Supervisors Postpone Decision on Suspending of Labor Negotiations Law

Orange County supervisors this week delayed their public discussion and vote on suspending their local labor negotiations law COIN, parts of which were invalidated by a judge.

Just after Tuesday’s closed session portion of their meeting, Chairman Todd Spitzer asked his colleagues for a postponement of the item to Aug. 25, and made only one brief comment.

“We need further analysis,” said Spitzer, who was the sole supervisor to address the delay.  The postponement passed 4-0, with Bartlett absent.

In his staff report, County Counsel Leon Page says the suspension is necessary to protect the county from further legal liability.

“In order to avoid claims of a failure to negotiate promptly upon request…staff recommends that the Board” suspend the ordinance until the litigation surrounding it has finished, Page wrote.

COIN, which stands for Civic Openness in Negotiations, requires public disclosure of offers and counter-offers during supervisors’ negotiations with public employee unions, and the posting of proposed agreements 30 days in advance of voting on their approval, among other things.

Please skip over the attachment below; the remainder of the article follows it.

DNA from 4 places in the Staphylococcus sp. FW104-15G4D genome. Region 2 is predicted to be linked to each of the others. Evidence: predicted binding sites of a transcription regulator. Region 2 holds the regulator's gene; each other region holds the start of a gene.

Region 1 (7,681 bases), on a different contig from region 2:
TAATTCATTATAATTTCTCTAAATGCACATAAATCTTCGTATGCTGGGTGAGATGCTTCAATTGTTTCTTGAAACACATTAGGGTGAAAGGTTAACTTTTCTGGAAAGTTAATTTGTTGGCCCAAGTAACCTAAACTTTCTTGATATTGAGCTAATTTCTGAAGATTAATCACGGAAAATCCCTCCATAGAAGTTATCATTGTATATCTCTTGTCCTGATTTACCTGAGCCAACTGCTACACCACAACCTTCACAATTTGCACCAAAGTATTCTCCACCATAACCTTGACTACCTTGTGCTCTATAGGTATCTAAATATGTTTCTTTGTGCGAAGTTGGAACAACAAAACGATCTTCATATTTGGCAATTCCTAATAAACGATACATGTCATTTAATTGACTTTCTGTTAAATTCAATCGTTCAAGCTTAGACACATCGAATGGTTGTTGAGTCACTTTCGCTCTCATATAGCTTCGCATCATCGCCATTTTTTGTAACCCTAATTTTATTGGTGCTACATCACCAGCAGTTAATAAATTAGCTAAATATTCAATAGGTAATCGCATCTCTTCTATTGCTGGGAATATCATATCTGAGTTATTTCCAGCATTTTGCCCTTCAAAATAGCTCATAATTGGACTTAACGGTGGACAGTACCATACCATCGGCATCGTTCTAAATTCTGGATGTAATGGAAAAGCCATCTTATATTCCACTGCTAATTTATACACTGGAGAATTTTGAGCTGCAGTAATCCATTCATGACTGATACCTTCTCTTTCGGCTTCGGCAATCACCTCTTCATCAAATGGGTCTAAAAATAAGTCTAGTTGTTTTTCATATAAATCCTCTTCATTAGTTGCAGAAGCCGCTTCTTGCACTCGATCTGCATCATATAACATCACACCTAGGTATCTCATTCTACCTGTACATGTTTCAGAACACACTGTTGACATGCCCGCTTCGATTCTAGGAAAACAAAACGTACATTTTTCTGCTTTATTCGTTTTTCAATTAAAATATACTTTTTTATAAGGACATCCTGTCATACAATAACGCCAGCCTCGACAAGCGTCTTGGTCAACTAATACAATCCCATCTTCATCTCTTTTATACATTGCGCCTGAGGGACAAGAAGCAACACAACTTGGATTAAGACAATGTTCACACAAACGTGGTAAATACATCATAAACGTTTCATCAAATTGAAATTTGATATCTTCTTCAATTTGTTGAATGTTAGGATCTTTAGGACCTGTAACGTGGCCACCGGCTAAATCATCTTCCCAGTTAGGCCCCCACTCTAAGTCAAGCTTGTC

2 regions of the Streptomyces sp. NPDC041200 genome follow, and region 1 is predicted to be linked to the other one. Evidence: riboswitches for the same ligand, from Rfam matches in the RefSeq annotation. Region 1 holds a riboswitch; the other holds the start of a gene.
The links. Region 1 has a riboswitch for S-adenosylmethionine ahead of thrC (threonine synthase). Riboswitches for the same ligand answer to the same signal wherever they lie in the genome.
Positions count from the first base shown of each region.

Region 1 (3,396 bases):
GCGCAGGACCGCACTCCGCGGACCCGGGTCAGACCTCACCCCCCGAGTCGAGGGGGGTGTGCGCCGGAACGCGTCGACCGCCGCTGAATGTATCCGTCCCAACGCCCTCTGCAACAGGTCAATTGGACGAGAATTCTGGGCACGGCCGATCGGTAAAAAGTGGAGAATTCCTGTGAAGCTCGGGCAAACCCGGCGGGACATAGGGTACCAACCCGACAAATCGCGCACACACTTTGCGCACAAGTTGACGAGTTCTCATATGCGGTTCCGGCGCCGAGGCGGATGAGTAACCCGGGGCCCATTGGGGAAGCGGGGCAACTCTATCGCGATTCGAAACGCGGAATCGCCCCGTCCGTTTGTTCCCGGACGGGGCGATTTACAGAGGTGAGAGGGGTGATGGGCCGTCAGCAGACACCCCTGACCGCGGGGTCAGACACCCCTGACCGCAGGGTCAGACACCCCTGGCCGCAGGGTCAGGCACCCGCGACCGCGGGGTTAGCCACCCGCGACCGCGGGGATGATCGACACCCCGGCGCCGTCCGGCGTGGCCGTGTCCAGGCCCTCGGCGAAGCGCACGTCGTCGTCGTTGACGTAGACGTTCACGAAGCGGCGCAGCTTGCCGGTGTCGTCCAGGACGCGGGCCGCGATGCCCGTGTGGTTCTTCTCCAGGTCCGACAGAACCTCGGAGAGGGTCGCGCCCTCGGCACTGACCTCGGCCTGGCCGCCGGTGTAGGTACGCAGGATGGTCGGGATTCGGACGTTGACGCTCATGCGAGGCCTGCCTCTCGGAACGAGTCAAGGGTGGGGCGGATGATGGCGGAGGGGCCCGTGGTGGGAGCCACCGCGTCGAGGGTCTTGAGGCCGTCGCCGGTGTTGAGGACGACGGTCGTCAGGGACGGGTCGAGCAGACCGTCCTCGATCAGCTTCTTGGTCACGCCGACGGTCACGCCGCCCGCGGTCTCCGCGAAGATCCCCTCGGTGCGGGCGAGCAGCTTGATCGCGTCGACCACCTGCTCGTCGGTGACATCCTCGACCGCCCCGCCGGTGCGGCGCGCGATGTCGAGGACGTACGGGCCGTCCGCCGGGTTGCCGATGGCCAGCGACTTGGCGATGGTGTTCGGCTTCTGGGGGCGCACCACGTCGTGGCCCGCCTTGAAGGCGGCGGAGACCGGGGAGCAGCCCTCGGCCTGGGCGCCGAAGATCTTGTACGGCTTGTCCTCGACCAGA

Last month, the state’s Public Employment Relations Board ruled that county supervisors violated labor laws because COIN imposed new requirements on employee negotiations without giving unions a chance to negotiate about the changes ahead of time.

If the ruling stands, the county would have to repeal four key sections of COIN, including public reporting of offers and counteroffers, disclosure of what took place during labor negotiation sessions, a 30-day non-negotiations period before supervisors consider opening proposals to labor groups.

The county has since asked the full PERB board to overturn the ruling, taking issue with many of its conclusions.

You can contact Nick Gerda at ngerda@gmail.com, and follow him on Twitter: @nicholasgerda.

  • Jacki Livingston

    The County’s involvement with the unions is suspect, at best. Last year, AFSCME had elections for new leaders, and employees, including myself, saw management of the agency engaged in deep conversations with one group that was running. They allowed them to break the rules regarding campaigning on County premises and time, and met with them against all rules. Now, instead of the strong, effective leadership that they had before, there is a puppet regime that does nothing to represent the employees in grievances. The County goes out of its way to stack the union deck in its favor, and buys the “leadership” that suits their needs, not the employees.